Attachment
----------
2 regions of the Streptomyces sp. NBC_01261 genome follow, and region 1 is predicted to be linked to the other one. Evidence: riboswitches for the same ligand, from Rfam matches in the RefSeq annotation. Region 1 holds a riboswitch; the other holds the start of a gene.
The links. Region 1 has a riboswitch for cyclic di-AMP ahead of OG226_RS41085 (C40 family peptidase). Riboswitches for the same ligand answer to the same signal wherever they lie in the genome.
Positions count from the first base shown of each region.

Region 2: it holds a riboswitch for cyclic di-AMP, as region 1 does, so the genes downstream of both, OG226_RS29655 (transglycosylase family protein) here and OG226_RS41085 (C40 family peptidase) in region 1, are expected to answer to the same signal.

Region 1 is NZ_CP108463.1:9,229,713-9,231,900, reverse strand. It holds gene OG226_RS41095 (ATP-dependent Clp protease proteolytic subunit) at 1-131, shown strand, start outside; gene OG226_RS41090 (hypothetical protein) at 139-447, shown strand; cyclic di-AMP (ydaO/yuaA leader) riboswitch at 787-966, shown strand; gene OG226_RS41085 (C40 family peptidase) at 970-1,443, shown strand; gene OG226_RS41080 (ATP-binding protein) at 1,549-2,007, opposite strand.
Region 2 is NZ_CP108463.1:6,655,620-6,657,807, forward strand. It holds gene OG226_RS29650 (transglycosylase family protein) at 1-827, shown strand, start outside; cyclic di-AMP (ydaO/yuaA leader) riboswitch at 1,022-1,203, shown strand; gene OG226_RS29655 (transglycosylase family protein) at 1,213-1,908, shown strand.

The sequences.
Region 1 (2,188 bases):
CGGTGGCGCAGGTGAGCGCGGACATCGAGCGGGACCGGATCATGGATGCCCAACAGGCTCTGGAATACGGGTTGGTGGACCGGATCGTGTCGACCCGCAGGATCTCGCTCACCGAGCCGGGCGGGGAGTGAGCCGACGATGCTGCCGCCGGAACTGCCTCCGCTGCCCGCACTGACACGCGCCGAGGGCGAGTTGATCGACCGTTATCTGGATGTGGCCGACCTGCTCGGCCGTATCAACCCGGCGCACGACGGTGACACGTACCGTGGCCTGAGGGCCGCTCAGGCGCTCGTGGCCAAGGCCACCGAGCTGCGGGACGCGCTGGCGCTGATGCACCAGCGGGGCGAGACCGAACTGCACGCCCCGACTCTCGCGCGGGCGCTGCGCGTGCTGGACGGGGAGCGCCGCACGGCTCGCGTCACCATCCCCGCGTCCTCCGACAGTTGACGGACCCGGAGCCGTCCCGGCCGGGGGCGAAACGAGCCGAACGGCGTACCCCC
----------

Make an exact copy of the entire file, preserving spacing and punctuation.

2 regions of the Streptomyces sp. NBC_01261 genome follow, and region 1 is predicted to be linked to the other one. Evidence: riboswitches for the same ligand, from Rfam matches in the RefSeq annotation. Region 1 holds a riboswitch; the other holds the start of a gene.
The links. Region 1 has a riboswitch for cyclic di-AMP ahead of OG226_RS41085 (C40 family peptidase). Riboswitches for the same ligand answer to the same signal wherever they lie in the genome.
Positions count from the first base shown of each region.

Region 2: it holds a riboswitch for cyclic di-AMP, as region 1 does, so the genes downstream of both, OG226_RS29655 (transglycosylase family protein) here and OG226_RS41085 (C40 family peptidase) in region 1, are expected to answer to the same signal.

Region 1 is NZ_CP108463.1:9,229,713-9,231,900, reverse strand. It holds gene OG226_RS41095 (ATP-dependent Clp protease proteolytic subunit) at 1-131, shown strand, start outside; gene OG226_RS41090 (hypothetical protein) at 139-447, shown strand; cyclic di-AMP (ydaO/yuaA leader) riboswitch at 787-966, shown strand; gene OG226_RS41085 (C40 family peptidase) at 970-1,443, shown strand; gene OG226_RS41080 (ATP-binding protein) at 1,549-2,007, opposite strand.
Region 2 is NZ_CP108463.1:6,655,620-6,657,807, forward strand. It holds gene OG226_RS29650 (transglycosylase family protein) at 1-827, shown strand, start outside; cyclic di-AMP (ydaO/yuaA leader) riboswitch at 1,022-1,203, shown strand; gene OG226_RS29655 (transglycosylase family protein) at 1,213-1,908, shown strand.

The sequences.
Region 1 (2,188 bases):
CGGTGGCGCAGGTGAGCGCGGACATCGAGCGGGACCGGATCATGGATGCCCAACAGGCTCTGGAATACGGGTTGGTGGACCGGATCGTGTCGACCCGCAGGATCTCGCTCACCGAGCCGGGCGGGGAGTGAGCCGACGATGCTGCCGCCGGAACTGCCTCCGCTGCCCGCACTGACACGCGCCGAGGGCGAGTTGATCGACCGTTATCTGGATGTGGCCGACCTGCTCGGCCGTATCAACCCGGCGCACGACGGTGACACGTACCGTGGCCTGAGGGCCGCTCAGGCGCTCGTGGCCAAGGCCACCGAGCTGCGGGACGCGCTGGCGCTGATGCACCAGCGGGGCGAGACCGAACTGCACGCCCCGACTCTCGCGCGGGCGCTGCGCGTGCTGGACGGGGAGCGCCGCACGGCTCGCGTCACCATCCCCGCGTCCTCCGACAGTTGACGGACCCGGAGCCGTCCCGGCCGGGGGCGAAACGAGCCGAACGGCGTACCCCC